Terry Bradshaw helps Granger family spread an important message about the opioid crisis
It's been almost 3 years since two Granger brothers, Jack and Nick Savage, died of an accidental opioid overdose after attending a party.
Their family created a foundation in their honor to promote awareness and prevention. On Thursday night that foundation held an event with a special guest to help them spread the word.
Four-time Super Bowl champion and hall of famer Terry Bradshaw was the speaker at the event.
But it was more than an appearance for the former NFL quarterback, but a connection through life's trials.
With the 525 Foundation, Becky Savage and her family have been using their tragedy to help spread awareness about the opioid crisis.
It was Becky's interview with Megyn Kelly on the Today Show that caught the attention of a new friend.
“I remember lying in bed reading emails and saw one from a gal named Tammy,” said Savage. “I remember her saying that she had been touched by the story of our boys and then she went into her heartbreak that she had experienced similar issue with the loss of her son.”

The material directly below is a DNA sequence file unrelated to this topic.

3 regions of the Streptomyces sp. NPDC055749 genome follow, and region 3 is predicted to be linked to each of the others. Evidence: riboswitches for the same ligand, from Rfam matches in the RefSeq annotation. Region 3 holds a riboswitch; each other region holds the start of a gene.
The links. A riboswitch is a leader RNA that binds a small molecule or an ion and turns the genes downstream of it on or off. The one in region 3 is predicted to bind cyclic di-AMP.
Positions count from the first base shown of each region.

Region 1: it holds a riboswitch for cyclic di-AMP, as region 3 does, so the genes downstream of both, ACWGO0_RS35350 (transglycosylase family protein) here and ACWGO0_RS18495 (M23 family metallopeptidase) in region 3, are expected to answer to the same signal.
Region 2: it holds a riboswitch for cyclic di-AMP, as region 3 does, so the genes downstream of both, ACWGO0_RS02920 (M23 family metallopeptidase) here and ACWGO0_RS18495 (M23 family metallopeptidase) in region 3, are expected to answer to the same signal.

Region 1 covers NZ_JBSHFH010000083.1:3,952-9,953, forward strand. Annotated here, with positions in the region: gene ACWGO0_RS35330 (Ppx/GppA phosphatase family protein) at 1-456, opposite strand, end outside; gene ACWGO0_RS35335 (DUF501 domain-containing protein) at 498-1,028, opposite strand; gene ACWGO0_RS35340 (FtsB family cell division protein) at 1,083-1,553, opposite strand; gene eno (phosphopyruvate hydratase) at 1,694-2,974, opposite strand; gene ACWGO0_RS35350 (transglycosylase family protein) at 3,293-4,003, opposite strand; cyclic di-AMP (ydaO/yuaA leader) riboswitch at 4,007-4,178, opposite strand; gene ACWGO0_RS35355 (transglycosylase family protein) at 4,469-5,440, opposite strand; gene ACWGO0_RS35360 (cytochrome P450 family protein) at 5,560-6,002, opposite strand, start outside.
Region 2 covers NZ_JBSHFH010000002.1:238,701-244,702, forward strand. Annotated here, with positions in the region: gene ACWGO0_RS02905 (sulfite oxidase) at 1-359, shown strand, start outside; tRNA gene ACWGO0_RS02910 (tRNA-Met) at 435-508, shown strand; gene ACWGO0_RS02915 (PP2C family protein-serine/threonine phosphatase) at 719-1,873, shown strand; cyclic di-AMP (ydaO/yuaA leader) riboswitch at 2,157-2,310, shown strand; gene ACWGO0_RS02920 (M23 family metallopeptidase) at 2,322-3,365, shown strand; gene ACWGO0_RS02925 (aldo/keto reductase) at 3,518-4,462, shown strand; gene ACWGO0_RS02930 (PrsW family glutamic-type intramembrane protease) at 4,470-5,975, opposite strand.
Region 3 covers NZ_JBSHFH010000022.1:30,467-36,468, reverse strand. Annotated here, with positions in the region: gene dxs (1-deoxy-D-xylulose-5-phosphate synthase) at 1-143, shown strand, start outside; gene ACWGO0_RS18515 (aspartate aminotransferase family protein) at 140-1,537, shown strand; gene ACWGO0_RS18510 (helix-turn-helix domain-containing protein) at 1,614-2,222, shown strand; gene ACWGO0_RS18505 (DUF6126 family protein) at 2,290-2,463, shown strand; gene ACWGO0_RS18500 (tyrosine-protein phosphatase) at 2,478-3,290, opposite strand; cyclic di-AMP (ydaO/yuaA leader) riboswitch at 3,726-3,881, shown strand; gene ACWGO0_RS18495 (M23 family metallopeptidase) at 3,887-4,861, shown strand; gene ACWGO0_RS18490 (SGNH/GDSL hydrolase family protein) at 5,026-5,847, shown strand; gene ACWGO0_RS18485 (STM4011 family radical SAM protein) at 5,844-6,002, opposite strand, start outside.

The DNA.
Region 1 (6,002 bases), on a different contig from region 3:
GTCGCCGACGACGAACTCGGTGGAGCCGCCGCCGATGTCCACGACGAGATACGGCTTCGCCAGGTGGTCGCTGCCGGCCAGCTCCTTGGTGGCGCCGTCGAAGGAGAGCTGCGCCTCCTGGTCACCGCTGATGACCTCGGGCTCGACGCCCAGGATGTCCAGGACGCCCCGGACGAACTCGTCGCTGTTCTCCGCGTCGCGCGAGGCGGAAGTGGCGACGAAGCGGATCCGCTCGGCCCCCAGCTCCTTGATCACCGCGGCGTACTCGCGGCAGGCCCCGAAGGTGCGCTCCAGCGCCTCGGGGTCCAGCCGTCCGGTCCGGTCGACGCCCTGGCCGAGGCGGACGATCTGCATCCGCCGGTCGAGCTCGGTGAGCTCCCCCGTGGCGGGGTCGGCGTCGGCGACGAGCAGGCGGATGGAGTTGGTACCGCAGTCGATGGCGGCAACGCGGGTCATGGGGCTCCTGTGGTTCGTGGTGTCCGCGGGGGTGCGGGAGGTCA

It turns out her new friend was married to former Pittsburg Steelers Quarterback Terry Bradshaw.
Becky and Tammy met for lunch and instantly created a bond.
“That's why I'm here,” said Bradshaw, “because of a tragedy in the family and a similarity with my wife’s son. And my wife and her bond with Becky.”
Bradshaw says he knows that opioids can effect anyone.
That's why he's helping the Savage family spread awareness.
“It’s becoming an epidemic worldwide. So we can definitely get the message out.”
Savage says the increased awareness has shown local health experts to be more aware about the drugs they prescribe.
She says there's a way the community can help put a stop to the crisis.
“Talk about the dangers of prescription drugs and the misuse and abuse. Clean out your cabinets if you have medication in there that's not being used. And also if you have medication you do need, to properly store it so it doesn't end up in the wrong hands.”
The 525 Foundation is partnering with some local groups to help spread the awareness through local schools.
Bradshaw says he and his wife plan to be actively involved with the foundation for years to come.